Gagosian Suit Offers Rare Look at Art Dealing

A lawsuit claiming that the gallery owner Larry Gagosian defrauded a prominent collector is pulling back the curtain, if ever so slightly, on the way high-end deals are sometimes made in the contemporary art world. The collector, Jan Cowles, 93, sued in January, accusing Mr. Gagosian of selling a 1964 Roy Lichtenstein painting, “Girl in Mirror,” from her collection without her consent.

The following is taken from a recent article in the New York Times. It is copied for your convenience. http://artsbeat.blogs.nytimes.com/2012/11/07/gagosian-suit-offers-rare-look-at-art-dealing/?goback=.gde_2054749_member_185417266

“In court papers the Gagosian Gallery has said that Mrs. Cowles’s son, Charles Cowles, who was in financial straits, maintained that the painting was his to sell, not his mother’s. Another version of the painting sold at Sotheby’s in 2007 for just over $4 million. But Mrs. Cowles’s painting, which Mr. Gagosian took on consignment, was eventually sold for only $2 million after assertions by the gallery — disputed by Mrs. Cowles — that it was damaged. Mr. Gagosian made an unusually high commission, $1 million.

A central question in the case has been whether Mr. Gagosian in essence worked both ends of the deal — not disclosing to Mr. Cowles that his gallery had a relationship with the buyer and that it was trying to get a favorable price for that buyer. In a deposition made public on Wednesday, Mr. Gagosian said that he frequently represented both the seller and buyer in a deal without disclosing that fact to either party. “To be honest with you, the question hardly ever gets asked,” he said. “I never get asked the question, ‘Are you representing both sides.'”

When asked whether, in a consignment agreement, Mr. Gagosian felt “any duty of loyalty whatsoever to the seller,” he replied: “I just don’t think about it in terms of — in those terms. I think about, ‘It’s a financial transaction, and the seller wants to get paid.’ My objective is to pay the seller and to make a profit for the gallery.” Mrs. Cowles’s lawyer, David Baum, claims that such representation of both parties without disclosure is “blatantly unlawful under New York agency law.” On Wednesday the gallery called the claims baseless and said its “practices are fully consistent with both the law and the standards in the art world.” A lawsuit claiming that the gallery owner Larry Gagosian defrauded a prominent collector is pulling back the curtain, if ever so slightly, on the way high-end deals are sometimes made in the contemporary art world. The collector, Jan Cowles, 93, sued in January, accusing Mr. Gagosian of selling a 1964 Roy Lichtenstein painting, “Girl in Mirror,” from her collection without her consent.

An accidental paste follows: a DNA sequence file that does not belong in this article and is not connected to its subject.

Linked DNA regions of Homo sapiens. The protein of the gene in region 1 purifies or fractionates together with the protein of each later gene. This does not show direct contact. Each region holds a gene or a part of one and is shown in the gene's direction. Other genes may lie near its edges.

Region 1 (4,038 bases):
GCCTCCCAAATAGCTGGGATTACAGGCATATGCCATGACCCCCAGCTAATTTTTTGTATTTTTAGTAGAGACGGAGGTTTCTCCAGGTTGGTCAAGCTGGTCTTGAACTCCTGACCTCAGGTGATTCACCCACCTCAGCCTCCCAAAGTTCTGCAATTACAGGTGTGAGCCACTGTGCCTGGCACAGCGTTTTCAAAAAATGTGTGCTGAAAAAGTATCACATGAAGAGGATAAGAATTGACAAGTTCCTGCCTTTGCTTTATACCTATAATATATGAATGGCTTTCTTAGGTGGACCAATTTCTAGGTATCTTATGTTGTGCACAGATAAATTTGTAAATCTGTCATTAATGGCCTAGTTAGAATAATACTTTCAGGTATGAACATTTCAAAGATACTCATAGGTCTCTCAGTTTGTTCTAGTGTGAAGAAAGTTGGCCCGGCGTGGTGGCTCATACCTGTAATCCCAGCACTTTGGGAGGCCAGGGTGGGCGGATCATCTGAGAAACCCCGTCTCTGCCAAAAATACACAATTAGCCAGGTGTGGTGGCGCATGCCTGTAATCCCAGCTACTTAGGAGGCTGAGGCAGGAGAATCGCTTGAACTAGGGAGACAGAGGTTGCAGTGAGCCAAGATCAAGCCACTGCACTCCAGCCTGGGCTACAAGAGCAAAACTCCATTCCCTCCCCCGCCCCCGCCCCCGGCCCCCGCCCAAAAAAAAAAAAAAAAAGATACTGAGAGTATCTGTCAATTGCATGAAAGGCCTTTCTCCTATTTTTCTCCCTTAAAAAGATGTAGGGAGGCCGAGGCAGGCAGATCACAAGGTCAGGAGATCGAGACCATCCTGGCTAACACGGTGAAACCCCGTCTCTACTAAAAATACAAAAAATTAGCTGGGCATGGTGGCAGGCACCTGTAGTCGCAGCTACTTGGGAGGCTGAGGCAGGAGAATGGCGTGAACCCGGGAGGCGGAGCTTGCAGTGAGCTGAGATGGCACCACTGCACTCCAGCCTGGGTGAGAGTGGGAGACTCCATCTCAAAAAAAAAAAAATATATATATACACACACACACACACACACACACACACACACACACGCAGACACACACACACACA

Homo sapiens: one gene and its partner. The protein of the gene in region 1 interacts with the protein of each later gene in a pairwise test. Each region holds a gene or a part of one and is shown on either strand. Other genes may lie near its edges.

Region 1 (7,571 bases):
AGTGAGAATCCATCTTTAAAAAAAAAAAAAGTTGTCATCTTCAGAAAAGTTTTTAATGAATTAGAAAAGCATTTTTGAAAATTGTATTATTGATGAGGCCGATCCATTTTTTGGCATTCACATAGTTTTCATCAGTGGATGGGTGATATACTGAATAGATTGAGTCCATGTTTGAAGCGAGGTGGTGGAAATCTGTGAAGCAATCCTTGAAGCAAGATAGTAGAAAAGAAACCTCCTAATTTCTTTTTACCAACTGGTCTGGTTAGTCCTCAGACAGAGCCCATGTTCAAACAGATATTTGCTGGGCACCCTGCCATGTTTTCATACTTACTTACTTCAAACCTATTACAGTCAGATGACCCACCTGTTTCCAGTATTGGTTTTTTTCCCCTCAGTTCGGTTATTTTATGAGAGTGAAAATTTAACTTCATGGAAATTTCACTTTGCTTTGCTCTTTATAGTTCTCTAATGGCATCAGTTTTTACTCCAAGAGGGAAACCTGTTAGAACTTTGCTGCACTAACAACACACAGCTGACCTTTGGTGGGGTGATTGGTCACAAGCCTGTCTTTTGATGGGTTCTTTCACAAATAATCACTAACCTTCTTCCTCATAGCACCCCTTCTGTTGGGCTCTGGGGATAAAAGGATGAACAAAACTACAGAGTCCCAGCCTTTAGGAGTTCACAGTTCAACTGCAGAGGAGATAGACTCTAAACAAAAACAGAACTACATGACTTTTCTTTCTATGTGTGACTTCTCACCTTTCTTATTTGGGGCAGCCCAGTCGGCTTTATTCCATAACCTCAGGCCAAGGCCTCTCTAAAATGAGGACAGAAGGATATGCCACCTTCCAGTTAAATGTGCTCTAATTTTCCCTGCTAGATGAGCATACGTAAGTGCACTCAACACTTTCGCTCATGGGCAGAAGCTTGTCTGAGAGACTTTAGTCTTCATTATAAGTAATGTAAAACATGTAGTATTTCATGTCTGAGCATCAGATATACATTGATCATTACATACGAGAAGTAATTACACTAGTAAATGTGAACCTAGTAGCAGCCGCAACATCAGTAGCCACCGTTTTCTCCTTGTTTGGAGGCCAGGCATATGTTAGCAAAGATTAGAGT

Larry Gagosian.Casey Kelbaugh for The New York Times Larry Gagosian.

In court papers the Gagosian Gallery has said that Mrs. Cowles’s son, Charles Cowles, who was in financial straits, maintained that the painting was his to sell, not his mother’s. Another version of the painting sold at Sotheby’s in 2007 for just over $4 million. But Mrs. Cowles’s painting, which Mr. Gagosian took on consignment, was eventually sold for only $2 million after assertions by the gallery — disputed by Mrs. Cowles — that it was damaged. Mr. Gagosian made an unusually high commission, $1 million.

A central question in the case has been whether Mr. Gagosian in essence worked both ends of the deal — not disclosing to Mr. Cowles that his gallery had a relationship with the buyer and that it was trying to get a favorable price for that buyer. In a deposition made public on Wednesday, Mr. Gagosian said that he frequently represented both the seller and buyer in a deal without disclosing that fact to either party. “To be honest with you, the question hardly ever gets asked,” he said. “I never get asked the question, ‘Are you representing both sides.'”

When asked whether, in a consignment agreement, Mr. Gagosian felt “any duty of loyalty whatsoever to the seller,” he replied: “I just don’t think about it in terms of — in those terms. I think about, ‘It’s a financial transaction, and the seller wants to get paid.’ My objective is to pay the seller and to make a profit for the gallery.” Mrs. Cowles’s lawyer, David Baum, claims that such representation of both parties without disclosure is “blatantly unlawful under New York agency law.” On Wednesday the gallery called the claims baseless and said its “practices are fully consistent with both the law and the standards in the art world.” “

The Law Offices of Aaron Resnick is one of the few South Florida firms with an Art Law division.